Victory at Derby closes the circle, now Leeds United move on to real rivalries

19 Jul 2020 09:52 pm, by YorkshireSquare

There is no Leeds United vs Derby County rivalry, I won’t have it, despite what Sky Sports might tell you. Even when the two clubs were competing at the top of Division one in the early 70s it was one sided, more about Clough’s paranoia that any actual feud between the two sets of fans. I doubt Don Revie ever gave too much though to Derby County, unless he had a dossier to prepare of course. Even last season with the whole Spygate saga it felt more like a feud with Frank Lampard, Leeds fans taking against him because of his Chelsea connections. But now Lampard has gone and Derby are as insignificant to us as the always were.

That said, there is some symmetry to our time out of the top-flight and playing Derby County. Sunday was Leeds United's 417th and final away game as a Football League club since relegation in 2004. Leeds’ first game back in the Football League after relegation in 2004 was Derby at home, the last game in the Championship in 2007 was Derby away, and the first game back in 2010 was Derby at Elland Road. The trend continued into last season too, Marcelo Bielsa’s first away game was against Derby! There is also the small matter of last seasons play-off semi-final defeat to Derby, so it seems fitting that the first game after we have been declared Champions was against Derby.

So, the circle closed as it were, our journey on the road out of the top-flight has started and ended with Derby County, the daemons from last years defeat exercised ready for our new future.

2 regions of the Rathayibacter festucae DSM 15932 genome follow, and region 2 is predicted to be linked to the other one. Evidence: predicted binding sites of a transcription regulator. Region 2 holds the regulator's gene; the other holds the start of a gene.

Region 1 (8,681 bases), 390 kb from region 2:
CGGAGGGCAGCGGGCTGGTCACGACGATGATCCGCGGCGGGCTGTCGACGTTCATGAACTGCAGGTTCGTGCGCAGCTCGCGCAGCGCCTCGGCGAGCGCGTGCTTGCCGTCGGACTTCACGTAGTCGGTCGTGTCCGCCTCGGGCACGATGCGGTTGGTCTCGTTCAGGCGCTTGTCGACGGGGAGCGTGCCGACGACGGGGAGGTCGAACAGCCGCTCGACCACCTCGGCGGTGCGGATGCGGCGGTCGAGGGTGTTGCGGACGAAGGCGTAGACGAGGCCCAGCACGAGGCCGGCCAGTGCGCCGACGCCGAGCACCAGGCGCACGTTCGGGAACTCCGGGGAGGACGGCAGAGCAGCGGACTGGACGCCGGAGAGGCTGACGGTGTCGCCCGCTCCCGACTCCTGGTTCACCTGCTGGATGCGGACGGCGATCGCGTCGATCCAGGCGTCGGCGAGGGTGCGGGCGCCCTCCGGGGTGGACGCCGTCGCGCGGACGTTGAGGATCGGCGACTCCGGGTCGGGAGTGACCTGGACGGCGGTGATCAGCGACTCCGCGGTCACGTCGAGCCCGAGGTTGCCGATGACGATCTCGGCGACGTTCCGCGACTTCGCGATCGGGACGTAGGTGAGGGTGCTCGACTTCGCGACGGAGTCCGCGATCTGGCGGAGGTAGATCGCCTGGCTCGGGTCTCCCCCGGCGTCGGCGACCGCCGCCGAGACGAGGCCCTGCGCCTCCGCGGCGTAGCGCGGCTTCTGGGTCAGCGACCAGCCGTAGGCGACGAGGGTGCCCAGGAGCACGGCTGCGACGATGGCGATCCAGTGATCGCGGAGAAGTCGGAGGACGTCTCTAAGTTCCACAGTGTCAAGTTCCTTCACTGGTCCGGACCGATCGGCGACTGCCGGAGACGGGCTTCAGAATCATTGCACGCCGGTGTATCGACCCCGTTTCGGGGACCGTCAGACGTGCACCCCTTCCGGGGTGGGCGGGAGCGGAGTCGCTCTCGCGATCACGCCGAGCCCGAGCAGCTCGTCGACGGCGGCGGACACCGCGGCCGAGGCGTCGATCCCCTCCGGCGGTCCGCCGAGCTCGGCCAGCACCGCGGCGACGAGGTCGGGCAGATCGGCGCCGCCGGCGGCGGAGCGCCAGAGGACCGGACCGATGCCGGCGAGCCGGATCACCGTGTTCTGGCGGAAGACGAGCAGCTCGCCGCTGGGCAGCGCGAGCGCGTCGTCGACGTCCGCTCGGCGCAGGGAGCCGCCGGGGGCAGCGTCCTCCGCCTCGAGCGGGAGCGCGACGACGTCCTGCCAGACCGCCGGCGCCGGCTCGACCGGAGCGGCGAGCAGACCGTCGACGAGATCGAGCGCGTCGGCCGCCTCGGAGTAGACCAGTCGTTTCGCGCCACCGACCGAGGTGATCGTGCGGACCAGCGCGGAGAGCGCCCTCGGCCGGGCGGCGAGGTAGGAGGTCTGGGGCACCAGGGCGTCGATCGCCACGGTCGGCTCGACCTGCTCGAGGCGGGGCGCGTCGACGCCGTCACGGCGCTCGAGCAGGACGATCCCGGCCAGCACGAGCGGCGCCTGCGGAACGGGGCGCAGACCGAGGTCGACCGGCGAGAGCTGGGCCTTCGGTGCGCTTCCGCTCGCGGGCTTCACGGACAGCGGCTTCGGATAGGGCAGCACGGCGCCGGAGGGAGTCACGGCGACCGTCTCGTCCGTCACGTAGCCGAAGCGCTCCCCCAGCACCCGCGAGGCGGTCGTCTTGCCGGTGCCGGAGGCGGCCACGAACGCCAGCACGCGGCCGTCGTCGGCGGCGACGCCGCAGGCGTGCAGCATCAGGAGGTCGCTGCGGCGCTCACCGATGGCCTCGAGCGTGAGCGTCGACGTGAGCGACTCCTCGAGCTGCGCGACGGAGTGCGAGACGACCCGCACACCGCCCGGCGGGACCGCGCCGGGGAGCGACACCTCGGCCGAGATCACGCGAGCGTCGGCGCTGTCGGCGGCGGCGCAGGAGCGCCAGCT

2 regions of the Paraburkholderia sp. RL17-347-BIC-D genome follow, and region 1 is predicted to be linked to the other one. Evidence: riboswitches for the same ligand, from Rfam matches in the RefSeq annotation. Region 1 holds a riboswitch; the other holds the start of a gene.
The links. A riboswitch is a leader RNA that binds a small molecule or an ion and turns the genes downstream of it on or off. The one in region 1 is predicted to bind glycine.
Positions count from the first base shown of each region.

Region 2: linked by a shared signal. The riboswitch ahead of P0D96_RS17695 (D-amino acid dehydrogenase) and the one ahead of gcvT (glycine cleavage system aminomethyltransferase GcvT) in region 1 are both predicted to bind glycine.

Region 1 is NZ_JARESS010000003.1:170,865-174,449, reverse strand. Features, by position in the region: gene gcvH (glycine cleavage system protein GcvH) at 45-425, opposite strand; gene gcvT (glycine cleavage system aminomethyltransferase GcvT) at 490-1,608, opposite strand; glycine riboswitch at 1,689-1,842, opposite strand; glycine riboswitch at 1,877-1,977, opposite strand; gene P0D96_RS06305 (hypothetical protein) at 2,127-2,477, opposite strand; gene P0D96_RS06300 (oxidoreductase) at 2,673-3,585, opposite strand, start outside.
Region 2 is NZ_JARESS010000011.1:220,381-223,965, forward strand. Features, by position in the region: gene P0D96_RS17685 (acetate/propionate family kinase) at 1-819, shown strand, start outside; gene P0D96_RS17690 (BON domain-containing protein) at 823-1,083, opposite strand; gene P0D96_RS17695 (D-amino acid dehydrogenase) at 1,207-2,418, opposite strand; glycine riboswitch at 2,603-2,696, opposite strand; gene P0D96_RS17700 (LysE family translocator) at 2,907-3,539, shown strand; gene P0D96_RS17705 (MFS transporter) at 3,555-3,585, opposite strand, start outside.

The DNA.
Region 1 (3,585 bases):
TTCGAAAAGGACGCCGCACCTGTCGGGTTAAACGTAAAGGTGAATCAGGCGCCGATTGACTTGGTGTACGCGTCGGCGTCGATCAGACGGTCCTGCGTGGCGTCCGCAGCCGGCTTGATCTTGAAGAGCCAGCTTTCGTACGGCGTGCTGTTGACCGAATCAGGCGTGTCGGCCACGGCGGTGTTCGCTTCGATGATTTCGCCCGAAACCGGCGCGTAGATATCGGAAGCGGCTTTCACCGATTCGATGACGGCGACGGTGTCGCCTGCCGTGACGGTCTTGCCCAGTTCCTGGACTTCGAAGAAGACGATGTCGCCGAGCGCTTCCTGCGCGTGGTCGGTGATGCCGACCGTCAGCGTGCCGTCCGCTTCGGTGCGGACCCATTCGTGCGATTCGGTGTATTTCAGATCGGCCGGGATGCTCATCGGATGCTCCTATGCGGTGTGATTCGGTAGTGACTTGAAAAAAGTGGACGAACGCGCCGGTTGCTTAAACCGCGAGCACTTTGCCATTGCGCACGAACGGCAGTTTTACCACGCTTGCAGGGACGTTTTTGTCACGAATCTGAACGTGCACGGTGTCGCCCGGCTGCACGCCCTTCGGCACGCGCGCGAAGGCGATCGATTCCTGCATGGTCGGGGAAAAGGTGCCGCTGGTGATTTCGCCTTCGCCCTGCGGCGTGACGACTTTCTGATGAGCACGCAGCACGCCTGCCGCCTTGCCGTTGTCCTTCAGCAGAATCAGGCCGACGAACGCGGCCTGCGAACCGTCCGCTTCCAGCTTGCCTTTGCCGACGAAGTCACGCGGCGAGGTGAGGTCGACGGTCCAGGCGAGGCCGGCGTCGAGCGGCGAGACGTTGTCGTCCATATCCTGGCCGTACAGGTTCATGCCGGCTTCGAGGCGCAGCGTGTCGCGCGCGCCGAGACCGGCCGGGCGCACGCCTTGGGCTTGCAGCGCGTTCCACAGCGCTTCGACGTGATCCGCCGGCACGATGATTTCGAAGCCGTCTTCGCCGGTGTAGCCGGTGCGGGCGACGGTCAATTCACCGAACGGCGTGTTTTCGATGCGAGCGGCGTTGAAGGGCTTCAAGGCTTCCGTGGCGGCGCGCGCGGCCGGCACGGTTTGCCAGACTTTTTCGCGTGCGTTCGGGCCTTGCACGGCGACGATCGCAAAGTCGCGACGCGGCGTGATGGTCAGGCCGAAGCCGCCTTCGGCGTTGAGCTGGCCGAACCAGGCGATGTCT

Another representation of the past on the pitch today was the 34-year-old Wayne Rooney. A bright young teenager at Everton when we went down, we have missed his entire Manchester United career whilst we have been out of the Premier League and now, he seems to have called time first with a move to obscurity in the MLS and now to lacklustre Derby. Overweight and plodding he stood on the halfway line for most of the afternoon, drifting forward to take the occasional corner, barely influencing the game. Schooled by Pablo Hernandez, one year his senior but in the form of his life and the twenty-year-old Jamie Shackleton, only just starting out on his journey.

Leeds took to the field with seven changes to the side that beat Barnsley earlier in the week, presumable because a large number of them were still feeling the effects of Friday nights celebrations but it seemed not to matter, they were still dominant. It was Derby though that broke the deadlock, Chris Martin hitting home after Leeds failed to clear their lines. I imagine Derby thought they could be on the way to three points against a tired Leeds side but all they had managed to was make Pablo angry and it was under a minute before he levelled the scores.

The incredibly lively Poveda (who had a great game) crossed to Pablo whose first shot was blocked. I can only assume his vision was impaired by the lethargic lump of Wayne Rooney dawdling towards him. As the ball broke back Rooney stood uninterested, but Hernandez reacted quickly to curl the ball past Kelle Roos to level the scores. Roberts would cut the Derby defence open twenty minutes later for Jamie Shackleton to score his first senior goal, the embarrassment complete under ten minutes later as Matt Clarke volleyed Gjanni Alioski’s cross into the back of his own net. Oh, how I laughed.

With on victory on Sunday the circle has been closed, the Leeds players celebrated the Championship and their return to the Premier League on the Pride Park pitch just as Derby had celebrated at Elland Road last season. Only this wasn’t hollow, it meant something. Leeds now move on to the top-flight with no unfinished business, ready to resume real rivalries, not ones dreamed up by broadcasters and the media to fill their scheduled and pages.